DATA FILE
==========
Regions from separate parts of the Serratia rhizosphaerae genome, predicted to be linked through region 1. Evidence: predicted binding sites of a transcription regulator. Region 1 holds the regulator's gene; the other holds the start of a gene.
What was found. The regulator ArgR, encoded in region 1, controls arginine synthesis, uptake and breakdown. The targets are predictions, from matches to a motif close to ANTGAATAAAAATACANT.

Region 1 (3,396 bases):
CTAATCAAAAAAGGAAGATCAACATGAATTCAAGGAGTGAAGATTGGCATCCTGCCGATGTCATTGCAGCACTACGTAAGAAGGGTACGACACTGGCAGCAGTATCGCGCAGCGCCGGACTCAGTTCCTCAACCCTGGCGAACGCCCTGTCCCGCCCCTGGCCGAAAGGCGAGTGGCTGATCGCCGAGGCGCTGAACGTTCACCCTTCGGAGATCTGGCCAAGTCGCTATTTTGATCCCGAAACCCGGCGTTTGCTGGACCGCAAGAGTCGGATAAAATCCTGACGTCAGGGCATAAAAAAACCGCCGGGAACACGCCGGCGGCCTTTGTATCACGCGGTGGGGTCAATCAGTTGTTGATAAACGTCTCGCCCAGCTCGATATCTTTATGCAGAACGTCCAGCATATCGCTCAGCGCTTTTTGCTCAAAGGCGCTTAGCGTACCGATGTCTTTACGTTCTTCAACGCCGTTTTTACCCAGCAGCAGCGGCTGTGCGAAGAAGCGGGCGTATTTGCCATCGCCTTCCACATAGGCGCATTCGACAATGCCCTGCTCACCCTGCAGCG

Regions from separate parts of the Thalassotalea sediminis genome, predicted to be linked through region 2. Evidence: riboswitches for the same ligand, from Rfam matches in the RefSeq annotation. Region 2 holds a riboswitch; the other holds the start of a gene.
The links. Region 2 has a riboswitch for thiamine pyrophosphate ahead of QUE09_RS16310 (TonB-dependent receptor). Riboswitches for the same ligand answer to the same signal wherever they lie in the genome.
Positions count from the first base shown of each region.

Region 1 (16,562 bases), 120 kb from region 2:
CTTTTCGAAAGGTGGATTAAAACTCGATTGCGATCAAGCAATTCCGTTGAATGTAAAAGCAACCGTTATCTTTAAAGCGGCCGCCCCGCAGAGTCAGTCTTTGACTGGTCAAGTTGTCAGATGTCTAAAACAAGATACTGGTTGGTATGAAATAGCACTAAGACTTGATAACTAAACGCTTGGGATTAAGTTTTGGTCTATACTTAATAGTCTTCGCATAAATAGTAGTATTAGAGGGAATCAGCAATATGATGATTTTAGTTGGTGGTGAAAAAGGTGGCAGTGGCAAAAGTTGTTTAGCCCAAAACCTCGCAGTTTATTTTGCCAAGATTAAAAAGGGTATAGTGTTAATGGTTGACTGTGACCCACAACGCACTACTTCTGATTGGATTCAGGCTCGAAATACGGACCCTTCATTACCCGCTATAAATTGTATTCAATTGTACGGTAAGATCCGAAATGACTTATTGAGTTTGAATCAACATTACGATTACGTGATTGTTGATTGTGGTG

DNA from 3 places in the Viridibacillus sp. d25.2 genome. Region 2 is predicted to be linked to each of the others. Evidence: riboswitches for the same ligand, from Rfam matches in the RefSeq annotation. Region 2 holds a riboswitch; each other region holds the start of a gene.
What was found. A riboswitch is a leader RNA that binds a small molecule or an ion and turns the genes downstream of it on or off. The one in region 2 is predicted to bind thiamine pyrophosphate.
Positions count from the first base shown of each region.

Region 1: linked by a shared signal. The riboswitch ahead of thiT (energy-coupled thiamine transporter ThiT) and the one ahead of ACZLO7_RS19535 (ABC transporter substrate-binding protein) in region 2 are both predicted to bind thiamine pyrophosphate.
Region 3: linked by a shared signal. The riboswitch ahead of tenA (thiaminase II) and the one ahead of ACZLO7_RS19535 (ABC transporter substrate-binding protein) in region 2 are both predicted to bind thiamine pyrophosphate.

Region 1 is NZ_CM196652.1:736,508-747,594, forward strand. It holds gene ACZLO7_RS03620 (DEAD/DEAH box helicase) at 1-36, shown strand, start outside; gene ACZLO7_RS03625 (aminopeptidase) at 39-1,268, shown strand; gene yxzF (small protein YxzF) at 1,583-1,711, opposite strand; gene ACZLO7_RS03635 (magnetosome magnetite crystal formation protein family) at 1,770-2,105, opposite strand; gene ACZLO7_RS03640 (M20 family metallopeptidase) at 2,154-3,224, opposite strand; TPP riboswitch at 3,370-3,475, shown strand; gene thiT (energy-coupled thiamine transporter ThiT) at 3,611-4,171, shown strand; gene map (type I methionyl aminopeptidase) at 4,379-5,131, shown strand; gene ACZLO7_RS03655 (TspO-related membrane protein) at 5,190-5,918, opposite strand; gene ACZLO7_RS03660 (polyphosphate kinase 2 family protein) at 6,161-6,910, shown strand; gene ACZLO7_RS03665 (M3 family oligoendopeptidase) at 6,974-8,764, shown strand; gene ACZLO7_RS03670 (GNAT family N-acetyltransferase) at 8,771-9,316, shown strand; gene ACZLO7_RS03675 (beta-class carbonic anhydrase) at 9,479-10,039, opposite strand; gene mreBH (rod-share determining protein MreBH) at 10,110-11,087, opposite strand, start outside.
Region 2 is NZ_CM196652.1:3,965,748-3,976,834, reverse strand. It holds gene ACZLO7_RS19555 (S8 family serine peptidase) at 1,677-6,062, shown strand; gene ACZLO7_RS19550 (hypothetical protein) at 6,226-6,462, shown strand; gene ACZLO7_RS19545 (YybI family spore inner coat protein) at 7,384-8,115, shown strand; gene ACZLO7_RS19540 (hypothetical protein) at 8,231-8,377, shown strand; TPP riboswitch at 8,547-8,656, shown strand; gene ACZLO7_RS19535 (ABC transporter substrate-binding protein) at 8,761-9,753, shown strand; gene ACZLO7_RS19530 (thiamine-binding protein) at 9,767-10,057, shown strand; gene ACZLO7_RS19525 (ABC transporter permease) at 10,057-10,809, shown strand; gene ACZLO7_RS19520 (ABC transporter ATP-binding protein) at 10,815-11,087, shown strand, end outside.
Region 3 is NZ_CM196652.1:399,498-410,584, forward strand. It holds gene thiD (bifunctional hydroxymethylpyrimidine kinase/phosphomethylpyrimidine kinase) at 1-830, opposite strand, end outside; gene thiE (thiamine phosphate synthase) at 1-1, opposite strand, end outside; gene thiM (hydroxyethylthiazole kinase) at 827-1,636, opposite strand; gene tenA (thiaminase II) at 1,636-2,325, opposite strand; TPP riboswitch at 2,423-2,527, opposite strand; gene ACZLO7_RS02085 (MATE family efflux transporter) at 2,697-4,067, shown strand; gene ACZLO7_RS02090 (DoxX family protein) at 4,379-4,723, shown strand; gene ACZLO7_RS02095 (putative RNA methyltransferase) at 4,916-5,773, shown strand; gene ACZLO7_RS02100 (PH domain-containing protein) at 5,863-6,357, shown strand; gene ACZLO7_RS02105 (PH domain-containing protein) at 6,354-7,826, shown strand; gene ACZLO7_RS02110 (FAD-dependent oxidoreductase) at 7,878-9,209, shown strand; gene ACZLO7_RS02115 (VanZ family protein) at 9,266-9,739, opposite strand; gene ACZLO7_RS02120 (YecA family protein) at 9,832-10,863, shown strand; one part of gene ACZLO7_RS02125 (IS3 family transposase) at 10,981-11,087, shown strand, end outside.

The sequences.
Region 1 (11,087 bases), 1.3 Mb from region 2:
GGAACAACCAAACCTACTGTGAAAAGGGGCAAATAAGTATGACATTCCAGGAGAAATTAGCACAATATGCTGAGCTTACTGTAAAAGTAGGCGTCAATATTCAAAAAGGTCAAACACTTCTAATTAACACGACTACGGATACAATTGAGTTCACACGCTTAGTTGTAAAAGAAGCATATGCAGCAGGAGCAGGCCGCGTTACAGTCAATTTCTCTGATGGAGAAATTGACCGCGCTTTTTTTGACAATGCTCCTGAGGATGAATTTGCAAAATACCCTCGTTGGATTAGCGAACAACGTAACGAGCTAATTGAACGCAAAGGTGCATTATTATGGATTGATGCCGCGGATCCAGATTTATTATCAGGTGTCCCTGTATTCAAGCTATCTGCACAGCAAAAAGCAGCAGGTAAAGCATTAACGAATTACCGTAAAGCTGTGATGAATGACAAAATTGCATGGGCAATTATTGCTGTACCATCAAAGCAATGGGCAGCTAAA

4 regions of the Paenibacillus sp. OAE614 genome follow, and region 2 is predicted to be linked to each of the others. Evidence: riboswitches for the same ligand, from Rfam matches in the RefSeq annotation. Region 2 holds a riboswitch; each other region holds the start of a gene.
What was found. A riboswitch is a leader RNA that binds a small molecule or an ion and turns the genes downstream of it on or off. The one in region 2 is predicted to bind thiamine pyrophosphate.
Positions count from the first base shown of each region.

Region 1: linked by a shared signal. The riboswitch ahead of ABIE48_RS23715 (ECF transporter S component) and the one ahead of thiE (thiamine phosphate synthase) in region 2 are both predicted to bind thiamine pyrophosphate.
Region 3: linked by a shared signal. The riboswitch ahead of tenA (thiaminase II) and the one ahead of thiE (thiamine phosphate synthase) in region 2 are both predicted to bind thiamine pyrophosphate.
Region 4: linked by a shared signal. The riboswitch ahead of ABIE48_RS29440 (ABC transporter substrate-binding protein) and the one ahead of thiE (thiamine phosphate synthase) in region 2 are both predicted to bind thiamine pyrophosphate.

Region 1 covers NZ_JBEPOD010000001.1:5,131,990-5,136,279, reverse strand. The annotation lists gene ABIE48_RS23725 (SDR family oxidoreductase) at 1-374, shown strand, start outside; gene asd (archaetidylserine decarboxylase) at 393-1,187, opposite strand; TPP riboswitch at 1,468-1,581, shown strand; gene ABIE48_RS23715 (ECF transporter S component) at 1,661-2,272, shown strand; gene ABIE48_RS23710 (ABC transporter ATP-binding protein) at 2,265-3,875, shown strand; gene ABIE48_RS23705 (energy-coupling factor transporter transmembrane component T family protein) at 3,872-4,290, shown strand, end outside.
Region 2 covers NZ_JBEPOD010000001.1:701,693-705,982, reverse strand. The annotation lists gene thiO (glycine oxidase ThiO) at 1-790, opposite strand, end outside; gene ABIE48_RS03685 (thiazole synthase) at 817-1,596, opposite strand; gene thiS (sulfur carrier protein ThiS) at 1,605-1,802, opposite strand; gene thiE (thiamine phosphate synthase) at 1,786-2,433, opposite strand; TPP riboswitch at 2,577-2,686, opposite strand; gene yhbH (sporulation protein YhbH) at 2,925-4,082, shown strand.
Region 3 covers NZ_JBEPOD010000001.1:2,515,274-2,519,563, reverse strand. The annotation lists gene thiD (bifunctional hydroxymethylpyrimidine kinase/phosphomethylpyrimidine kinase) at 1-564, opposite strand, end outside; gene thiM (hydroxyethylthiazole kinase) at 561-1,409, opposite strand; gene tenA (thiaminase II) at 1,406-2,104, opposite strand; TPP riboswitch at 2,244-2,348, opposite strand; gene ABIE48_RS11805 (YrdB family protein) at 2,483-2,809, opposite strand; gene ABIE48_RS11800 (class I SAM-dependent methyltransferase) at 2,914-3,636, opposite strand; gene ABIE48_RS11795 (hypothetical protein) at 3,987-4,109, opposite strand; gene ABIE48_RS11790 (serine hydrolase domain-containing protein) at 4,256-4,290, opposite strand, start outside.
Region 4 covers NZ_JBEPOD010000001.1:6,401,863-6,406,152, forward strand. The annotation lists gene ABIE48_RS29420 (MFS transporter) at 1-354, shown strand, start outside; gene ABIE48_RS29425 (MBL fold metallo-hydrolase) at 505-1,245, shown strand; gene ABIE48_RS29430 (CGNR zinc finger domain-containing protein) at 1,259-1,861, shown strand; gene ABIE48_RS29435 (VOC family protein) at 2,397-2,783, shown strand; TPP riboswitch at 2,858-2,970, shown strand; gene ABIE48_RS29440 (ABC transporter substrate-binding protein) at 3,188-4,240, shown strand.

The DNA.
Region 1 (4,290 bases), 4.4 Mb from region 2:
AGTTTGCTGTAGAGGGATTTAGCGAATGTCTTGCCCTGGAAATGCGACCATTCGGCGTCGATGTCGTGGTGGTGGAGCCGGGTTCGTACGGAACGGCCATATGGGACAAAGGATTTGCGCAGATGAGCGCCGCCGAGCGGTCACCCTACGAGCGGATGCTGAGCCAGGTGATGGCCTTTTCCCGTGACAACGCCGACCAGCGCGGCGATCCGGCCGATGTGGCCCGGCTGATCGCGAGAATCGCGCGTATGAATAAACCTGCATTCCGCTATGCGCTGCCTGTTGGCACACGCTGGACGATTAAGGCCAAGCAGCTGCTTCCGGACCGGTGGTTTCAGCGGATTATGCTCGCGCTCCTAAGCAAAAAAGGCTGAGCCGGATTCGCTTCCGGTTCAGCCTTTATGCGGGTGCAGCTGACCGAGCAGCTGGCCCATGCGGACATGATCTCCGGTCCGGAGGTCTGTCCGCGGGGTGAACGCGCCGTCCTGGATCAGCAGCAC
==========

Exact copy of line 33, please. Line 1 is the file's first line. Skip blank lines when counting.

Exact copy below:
AGTTTGCTGTAGAGGGATTTAGCGAATGTCTTGCCCTGGAAATGCGACCATTCGGCGTCGATGTCGTGGTGGTGGAGCCGGGTTCGTACGGAACGGCCATATGGGACAAAGGATTTGCGCAGATGAGCGCCGCCGAGCGGTCACCCTACGAGCGGATGCTGAGCCAGGTGATGGCCTTTTCCCGTGACAACGCCGACCAGCGCGGCGATCCGGCCGATGTGGCCCGGCTGATCGCGAGAATCGCGCGTATGAATAAACCTGCATTCCGCTATGCGCTGCCTGTTGGCACACGCTGGACGATTAAGGCCAAGCAGCTGCTTCCGGACCGGTGGTTTCAGCGGATTATGCTCGCGCTCCTAAGCAAAAAAGGCTGAGCCGGATTCGCTTCCGGTTCAGCCTTTATGCGGGTGCAGCTGACCGAGCAGCTGGCCCATGCGGACATGATCTCCGGTCCGGAGGTCTGTCCGCGGGGTGAACGCGCCGTCCTGGATCAGCAGCAC